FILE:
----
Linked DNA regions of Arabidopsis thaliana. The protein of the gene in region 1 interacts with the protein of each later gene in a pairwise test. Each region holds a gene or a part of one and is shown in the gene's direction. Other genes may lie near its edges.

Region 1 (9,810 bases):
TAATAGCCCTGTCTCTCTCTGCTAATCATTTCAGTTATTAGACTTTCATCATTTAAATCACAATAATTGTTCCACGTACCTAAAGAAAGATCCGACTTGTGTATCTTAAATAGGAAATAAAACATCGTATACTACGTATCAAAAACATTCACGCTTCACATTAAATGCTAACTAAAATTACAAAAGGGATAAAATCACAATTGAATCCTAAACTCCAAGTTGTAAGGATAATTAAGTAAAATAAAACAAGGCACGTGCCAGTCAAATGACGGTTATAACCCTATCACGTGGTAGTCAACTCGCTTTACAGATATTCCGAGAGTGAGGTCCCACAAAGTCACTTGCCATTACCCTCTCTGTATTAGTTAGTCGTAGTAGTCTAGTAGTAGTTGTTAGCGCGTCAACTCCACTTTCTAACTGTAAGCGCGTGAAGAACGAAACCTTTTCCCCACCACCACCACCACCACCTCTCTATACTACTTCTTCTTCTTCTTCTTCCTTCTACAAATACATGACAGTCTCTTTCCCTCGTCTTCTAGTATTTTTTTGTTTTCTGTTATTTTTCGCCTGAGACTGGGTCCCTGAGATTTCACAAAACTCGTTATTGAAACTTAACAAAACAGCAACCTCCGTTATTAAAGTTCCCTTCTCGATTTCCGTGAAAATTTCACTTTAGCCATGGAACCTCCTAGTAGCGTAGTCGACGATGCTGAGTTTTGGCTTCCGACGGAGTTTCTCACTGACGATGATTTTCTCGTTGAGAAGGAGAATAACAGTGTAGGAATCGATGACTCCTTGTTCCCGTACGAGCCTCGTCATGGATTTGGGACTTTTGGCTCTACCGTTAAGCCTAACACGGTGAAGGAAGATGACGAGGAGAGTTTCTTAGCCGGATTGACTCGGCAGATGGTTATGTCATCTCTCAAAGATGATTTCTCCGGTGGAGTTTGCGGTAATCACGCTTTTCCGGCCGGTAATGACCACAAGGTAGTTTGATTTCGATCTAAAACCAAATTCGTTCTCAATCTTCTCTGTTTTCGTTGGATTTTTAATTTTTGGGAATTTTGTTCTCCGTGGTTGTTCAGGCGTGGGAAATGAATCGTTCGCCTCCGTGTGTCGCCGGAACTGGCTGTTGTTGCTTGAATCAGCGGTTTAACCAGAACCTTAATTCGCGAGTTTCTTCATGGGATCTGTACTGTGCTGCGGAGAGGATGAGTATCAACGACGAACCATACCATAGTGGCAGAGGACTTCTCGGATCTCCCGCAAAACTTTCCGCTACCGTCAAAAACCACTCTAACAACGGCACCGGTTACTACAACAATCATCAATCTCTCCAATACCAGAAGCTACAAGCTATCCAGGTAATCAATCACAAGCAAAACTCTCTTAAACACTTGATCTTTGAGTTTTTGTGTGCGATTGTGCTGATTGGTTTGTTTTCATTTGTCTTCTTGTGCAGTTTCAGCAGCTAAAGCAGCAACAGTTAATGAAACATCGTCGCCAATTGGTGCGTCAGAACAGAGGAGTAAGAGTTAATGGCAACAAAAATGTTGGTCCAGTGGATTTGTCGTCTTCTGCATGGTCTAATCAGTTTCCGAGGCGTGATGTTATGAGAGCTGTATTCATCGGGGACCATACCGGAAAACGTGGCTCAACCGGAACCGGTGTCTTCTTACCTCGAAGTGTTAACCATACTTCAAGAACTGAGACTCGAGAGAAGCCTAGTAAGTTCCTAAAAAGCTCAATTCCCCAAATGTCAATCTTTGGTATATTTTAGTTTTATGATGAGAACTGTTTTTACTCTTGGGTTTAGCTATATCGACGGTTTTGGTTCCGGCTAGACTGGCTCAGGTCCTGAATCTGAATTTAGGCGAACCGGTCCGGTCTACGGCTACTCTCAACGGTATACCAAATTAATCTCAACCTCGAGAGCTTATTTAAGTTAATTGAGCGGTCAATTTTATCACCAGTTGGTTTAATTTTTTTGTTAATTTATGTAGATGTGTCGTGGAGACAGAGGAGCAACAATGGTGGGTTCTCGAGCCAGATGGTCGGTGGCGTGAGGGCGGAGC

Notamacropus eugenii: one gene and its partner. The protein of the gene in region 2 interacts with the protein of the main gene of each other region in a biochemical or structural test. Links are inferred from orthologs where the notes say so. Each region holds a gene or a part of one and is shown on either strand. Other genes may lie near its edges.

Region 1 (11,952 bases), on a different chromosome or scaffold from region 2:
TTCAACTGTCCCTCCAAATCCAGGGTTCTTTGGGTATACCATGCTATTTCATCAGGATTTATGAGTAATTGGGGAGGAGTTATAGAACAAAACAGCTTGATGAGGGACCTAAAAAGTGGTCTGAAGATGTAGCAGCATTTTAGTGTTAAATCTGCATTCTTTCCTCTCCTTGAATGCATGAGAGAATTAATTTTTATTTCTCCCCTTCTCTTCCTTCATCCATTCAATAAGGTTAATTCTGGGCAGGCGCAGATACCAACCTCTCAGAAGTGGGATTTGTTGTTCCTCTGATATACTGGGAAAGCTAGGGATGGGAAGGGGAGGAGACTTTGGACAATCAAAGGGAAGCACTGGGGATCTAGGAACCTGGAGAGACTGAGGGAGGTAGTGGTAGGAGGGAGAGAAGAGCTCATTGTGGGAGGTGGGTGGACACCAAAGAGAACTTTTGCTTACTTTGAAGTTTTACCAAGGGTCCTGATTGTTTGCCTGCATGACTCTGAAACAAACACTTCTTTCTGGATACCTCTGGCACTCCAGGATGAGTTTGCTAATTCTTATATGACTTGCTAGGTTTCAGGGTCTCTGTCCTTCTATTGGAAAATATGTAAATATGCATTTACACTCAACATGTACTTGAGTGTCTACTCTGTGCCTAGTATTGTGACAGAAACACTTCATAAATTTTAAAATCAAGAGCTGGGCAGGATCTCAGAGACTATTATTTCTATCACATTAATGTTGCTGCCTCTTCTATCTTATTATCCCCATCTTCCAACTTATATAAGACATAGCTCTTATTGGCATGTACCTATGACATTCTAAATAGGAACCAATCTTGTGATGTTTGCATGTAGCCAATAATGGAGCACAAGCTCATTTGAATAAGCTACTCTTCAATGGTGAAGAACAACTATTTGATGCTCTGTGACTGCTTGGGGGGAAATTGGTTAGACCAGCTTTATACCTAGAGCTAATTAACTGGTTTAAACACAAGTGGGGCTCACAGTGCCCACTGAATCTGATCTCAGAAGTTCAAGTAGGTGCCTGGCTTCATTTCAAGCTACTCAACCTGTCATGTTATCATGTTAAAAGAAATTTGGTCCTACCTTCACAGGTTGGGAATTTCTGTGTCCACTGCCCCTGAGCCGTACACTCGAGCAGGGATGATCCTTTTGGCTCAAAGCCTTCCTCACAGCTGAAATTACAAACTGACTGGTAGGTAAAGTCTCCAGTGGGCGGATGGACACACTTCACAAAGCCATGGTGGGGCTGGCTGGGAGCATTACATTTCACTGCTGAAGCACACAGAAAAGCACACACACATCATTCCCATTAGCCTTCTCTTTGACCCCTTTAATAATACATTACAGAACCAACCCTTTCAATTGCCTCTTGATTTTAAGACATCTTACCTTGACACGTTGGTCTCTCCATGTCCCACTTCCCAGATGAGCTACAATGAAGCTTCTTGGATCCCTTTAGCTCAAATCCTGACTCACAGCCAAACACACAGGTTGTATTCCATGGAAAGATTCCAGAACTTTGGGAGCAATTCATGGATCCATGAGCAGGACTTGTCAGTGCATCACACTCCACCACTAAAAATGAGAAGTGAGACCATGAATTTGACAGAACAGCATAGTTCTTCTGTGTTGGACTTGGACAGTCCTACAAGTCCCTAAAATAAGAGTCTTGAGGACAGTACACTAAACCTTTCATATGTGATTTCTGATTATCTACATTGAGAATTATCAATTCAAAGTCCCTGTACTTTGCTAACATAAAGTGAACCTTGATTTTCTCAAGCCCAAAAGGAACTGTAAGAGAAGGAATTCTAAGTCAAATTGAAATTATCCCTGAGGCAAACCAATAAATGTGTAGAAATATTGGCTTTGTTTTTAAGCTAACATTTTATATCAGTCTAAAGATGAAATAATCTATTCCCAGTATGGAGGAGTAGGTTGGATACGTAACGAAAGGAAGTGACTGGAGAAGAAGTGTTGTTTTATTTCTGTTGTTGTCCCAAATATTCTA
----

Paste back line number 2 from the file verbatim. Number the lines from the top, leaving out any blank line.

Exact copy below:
Region 1 (9,810 bases):